When wireless is perfectly applied the whole earth will be converted into a huge brain, which in fact it is, all things being particles of a real and rhythmic whole.” – Nikola Tesla (1926)
When quoted in 1926, this may have seemed far-fetched. However, today one only needs to look at their own smart phone to be reminded that wireless technology is here in our daily lives and is the facilitator of many types of productive applications. This includes improving the efficiency of collecting and transmitting data in a manufacturing environment.
Industry 4.0 and overall equipment effectiveness (OEE) initiatives demand having accurate, up-to-date data across the entire organization, including measurement and test information collected from quality labs and directly from the shop floor. Collecting data automatically and without cumbersome wires are well known advantages.
Manufacturers needing data to measure application variables are well served to use the most accurate and efficient data collection system (DCS). However, early on and even for some manufacturing operations today, data collection is overlooked or done manually, written down. Besides being a slow process, the possibility of error by collecting and transferring data this way is high. As technology has progressed and with the birth of PCs, measurements can be entered into computers. Yet, due to data entry mistakes, errors can still not be prevented by transferring data this way. With wireless DCS, measurements can be taken, and with a press of a button the data is sent directly to the PC. Error in collecting data is no more.
This illustration demonstrates how a large, multi-workstation shop might be networked with wireless data collection systems. Tools at various locations collect data. The end nodes send data to the nearest router, and then to the gateway, or directly to the gateway if that is the best path. The gateway sends a signal back through the same path to the end node to confirm receipt of the data.
Around the 1980s, automated data collection got a rudimentary, yet important start. The first generation of DCS required wires and was bulky, slow, and not user friendly. A micro cassette drive using magnetic recording was used to store data in a computerized device. This initial solution had the ability to read data from only a few tools.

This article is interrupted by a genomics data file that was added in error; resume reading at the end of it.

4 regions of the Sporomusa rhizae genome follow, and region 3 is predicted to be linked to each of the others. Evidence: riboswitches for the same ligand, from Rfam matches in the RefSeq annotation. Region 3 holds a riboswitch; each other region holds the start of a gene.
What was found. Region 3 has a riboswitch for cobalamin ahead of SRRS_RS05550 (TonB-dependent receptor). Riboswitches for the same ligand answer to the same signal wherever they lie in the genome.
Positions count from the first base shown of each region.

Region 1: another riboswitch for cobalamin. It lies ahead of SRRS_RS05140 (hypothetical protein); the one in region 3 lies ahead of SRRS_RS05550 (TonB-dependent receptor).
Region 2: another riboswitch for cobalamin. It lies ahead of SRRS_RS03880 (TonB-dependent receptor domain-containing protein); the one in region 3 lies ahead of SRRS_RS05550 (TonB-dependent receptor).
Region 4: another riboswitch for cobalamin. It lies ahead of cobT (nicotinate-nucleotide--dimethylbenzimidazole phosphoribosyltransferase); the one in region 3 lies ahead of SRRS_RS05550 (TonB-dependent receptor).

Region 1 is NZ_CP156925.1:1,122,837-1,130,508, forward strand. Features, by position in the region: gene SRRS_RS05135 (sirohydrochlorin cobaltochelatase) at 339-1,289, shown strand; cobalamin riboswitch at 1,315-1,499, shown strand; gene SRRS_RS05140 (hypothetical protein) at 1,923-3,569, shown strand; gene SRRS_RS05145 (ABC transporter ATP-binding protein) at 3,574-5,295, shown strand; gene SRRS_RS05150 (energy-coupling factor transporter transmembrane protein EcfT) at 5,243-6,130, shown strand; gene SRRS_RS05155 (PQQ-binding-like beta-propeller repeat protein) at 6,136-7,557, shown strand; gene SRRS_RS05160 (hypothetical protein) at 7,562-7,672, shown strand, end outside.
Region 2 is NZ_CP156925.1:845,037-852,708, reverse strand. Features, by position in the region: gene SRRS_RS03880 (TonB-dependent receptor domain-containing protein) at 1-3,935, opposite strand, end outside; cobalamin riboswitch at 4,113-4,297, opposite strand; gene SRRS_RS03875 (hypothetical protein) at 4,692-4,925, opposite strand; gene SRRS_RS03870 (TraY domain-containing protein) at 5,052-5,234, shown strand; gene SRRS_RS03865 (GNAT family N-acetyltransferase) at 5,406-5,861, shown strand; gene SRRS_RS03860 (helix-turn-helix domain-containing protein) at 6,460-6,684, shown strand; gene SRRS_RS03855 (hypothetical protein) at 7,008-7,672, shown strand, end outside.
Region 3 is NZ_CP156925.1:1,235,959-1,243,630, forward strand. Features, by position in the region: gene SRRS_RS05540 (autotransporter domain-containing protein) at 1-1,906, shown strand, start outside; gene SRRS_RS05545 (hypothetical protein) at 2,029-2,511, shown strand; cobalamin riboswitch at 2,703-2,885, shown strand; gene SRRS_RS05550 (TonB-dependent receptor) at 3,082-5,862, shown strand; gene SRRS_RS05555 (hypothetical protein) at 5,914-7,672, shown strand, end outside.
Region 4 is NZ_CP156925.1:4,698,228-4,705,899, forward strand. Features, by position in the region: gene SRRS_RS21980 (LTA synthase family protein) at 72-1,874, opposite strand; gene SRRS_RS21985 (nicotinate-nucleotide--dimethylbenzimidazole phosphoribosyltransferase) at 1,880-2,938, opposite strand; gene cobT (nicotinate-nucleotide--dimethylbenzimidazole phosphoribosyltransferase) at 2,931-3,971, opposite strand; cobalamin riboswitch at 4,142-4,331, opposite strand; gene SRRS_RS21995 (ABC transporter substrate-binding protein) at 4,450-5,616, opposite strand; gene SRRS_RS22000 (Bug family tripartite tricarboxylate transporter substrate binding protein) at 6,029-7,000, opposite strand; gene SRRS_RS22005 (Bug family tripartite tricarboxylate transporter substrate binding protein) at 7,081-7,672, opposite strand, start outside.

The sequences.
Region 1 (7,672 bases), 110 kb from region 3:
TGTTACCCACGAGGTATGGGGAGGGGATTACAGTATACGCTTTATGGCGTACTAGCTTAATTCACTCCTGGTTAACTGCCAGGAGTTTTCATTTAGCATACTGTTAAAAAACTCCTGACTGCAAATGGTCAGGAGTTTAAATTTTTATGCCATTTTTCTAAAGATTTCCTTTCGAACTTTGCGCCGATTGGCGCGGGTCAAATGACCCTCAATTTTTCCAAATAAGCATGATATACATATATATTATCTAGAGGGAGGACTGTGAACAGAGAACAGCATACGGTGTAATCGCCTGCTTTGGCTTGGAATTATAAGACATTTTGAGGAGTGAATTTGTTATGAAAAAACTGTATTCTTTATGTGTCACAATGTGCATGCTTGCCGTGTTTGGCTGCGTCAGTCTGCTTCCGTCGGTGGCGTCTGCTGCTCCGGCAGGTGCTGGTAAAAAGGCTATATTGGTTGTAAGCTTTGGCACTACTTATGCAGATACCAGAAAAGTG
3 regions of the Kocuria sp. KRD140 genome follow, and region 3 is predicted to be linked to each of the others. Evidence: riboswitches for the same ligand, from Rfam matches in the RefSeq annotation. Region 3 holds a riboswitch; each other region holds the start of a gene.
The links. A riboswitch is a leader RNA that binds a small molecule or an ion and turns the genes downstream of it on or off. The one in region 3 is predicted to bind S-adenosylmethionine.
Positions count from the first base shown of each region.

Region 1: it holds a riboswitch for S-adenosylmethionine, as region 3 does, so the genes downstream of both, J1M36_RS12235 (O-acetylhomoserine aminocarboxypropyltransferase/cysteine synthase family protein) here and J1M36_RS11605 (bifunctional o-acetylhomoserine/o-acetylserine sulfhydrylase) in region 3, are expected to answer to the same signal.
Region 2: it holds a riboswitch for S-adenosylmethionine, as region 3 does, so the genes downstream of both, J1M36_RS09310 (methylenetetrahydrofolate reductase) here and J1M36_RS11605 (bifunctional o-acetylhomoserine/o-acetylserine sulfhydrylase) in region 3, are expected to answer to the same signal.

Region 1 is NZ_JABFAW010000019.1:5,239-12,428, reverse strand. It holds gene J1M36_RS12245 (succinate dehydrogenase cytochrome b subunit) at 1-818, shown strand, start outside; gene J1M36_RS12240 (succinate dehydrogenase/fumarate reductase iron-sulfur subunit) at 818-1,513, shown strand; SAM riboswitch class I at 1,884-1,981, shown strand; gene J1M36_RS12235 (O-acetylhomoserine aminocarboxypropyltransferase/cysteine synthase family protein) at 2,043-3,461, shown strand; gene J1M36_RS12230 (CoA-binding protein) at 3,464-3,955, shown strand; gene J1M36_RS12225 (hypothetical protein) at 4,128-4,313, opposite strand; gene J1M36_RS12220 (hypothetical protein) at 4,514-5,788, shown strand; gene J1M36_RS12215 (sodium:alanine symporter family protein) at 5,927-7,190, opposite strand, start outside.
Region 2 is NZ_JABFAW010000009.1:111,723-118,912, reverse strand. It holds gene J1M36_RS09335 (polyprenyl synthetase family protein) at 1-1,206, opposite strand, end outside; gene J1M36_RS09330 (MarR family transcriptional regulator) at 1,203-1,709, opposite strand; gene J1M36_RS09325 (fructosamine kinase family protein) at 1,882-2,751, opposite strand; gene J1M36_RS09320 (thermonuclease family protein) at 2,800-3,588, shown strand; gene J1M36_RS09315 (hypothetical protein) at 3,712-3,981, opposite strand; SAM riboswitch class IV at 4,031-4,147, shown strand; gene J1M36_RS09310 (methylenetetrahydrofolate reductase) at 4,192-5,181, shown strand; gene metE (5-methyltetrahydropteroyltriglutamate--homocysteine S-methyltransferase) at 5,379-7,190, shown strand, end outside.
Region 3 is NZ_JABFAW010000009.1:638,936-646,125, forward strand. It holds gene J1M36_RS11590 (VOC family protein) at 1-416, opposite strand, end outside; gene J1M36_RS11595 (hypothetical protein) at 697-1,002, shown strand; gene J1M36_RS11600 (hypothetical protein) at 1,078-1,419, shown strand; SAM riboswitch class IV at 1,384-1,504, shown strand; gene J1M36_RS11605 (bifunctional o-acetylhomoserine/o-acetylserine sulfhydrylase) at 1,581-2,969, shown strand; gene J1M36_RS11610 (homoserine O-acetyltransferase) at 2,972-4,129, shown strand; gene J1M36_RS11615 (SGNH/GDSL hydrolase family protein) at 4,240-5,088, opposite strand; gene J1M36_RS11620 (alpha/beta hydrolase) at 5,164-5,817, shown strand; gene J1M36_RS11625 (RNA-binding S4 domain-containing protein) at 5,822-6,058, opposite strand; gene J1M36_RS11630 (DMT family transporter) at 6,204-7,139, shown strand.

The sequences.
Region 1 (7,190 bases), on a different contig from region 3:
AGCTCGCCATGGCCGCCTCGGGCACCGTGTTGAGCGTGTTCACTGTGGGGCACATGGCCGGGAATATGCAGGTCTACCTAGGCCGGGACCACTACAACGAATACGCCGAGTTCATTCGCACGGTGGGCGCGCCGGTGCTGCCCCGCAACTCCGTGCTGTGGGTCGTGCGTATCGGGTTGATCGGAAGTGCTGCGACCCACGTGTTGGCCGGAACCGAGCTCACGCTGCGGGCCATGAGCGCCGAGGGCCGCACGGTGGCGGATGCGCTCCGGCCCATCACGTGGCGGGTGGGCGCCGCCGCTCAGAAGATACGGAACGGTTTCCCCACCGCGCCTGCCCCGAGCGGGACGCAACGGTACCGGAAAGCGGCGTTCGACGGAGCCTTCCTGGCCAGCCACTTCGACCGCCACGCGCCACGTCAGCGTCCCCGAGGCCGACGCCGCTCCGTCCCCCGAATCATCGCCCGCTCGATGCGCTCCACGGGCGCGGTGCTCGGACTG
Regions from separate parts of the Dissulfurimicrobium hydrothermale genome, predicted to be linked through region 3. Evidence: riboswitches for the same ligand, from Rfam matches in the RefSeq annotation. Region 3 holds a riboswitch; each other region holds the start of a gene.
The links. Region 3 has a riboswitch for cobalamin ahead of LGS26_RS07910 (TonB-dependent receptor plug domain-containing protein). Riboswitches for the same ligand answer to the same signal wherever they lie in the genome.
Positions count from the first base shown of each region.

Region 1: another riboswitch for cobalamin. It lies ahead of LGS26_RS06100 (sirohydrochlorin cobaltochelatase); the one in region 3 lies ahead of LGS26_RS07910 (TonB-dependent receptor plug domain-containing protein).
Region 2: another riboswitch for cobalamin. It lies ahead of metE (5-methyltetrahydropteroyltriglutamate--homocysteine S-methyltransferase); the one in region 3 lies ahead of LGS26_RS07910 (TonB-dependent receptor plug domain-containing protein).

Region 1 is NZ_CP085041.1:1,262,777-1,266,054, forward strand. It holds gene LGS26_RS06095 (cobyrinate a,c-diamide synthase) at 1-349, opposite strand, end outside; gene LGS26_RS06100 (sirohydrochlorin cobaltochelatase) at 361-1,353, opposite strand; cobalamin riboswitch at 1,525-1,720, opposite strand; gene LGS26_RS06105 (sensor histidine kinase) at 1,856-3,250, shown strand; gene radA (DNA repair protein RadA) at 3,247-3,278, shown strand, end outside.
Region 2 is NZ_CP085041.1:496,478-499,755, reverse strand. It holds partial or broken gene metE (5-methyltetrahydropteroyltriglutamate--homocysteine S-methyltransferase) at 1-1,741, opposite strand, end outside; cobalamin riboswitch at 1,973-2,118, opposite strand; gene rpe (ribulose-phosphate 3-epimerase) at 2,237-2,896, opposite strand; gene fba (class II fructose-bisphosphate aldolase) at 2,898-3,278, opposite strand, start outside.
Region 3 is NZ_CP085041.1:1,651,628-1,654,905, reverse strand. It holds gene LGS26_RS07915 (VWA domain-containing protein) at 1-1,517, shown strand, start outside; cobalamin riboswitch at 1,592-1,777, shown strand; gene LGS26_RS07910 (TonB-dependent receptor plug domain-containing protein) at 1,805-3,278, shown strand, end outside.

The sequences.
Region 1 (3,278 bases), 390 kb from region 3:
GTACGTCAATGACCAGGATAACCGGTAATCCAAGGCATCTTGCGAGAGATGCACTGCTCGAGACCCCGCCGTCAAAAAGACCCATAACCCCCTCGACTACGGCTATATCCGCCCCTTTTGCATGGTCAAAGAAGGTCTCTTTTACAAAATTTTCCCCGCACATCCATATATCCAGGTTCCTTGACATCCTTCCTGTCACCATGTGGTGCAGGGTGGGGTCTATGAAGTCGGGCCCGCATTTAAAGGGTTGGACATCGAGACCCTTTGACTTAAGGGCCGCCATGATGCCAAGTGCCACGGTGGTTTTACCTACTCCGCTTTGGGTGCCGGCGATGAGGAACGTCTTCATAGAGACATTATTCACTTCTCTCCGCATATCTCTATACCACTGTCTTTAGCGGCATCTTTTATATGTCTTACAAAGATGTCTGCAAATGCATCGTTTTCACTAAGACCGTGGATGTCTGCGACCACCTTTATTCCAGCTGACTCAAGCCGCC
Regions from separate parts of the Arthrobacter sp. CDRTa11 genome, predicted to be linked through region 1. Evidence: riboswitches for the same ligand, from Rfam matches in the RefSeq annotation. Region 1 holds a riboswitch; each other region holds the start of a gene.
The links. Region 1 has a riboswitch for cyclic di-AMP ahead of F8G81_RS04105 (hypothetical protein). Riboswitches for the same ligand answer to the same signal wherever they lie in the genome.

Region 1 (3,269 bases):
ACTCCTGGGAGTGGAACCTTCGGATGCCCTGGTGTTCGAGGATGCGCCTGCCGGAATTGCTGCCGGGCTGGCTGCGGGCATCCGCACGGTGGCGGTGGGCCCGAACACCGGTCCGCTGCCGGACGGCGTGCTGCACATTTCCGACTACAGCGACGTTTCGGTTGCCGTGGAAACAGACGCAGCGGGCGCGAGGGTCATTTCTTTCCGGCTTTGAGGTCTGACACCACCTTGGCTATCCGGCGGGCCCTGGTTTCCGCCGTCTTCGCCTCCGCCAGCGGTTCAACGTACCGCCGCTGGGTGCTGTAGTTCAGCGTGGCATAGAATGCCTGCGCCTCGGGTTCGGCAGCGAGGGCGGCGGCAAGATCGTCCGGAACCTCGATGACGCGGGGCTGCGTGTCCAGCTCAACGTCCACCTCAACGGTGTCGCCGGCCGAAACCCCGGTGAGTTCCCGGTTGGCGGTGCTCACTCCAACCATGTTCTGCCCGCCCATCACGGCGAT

Over time, the device was improved and data inputs could be made through a 16-key sealed keyboard or directly from any electronic tools for SPC (statistical process control). This made collecting basic statistics, histograms, frequency reports, range charts, among other charts/reports, faster. Even a foot pedal option was available for hands free data collecting.
A portable device was next in line for DCS advancement. The device stored measurements and processes for SPC analysis. With a memory of 32K bytes it could input one to four tools, printing the data out to a 32 or 80 column printer. It provided sophisticated SPC data output in mathematical and chart form on a printer. Still, only one to four tools could connect, and they needed to be hard wired.
As DCS continued to advance, portable solutions came on the scene with the ability to connect a greater number of tools, and were compatible with a range of tool brands by using a plug in module. Portable solutions evolved and were increasingly more rugged and lightweight, making shop use desirable. The simple, automatic teller machine (ATM) style operation could be mastered at any level, from the experienced technician to new operators.
Data collection back in the day. These earlier devices/ methods were used for acquiring measurement data.
Eliminating the Wires - Today’s Data Collection Systems
In the early 2000s, DCS took a significant leap forward wtih wireless data collection solutions, greatly improving the ease of collecting and storing data by enabling the monitoring of a wireless network, tools, system status, and tool meaurement all from one screen.
At the onset, radio backpacks were used to collect data from precision measurement tools, but were considered difficult to assemble and were not waterproof such as some of the tools they were connected to. This prompted new end node designs that were easier to assemble, more cost-effective to manufacture and waterproof to an IP67 rating.
Additional enhancements have included improved performance and battery life as well as the addition of DDE (Dynamic Data Exchange), Remote Client over TCP/IP (Transmission Control Protocol/Internet Protocol), support for multiple languages, and drag and drop virtual multiplexer support for easy configuration of tools and work cells.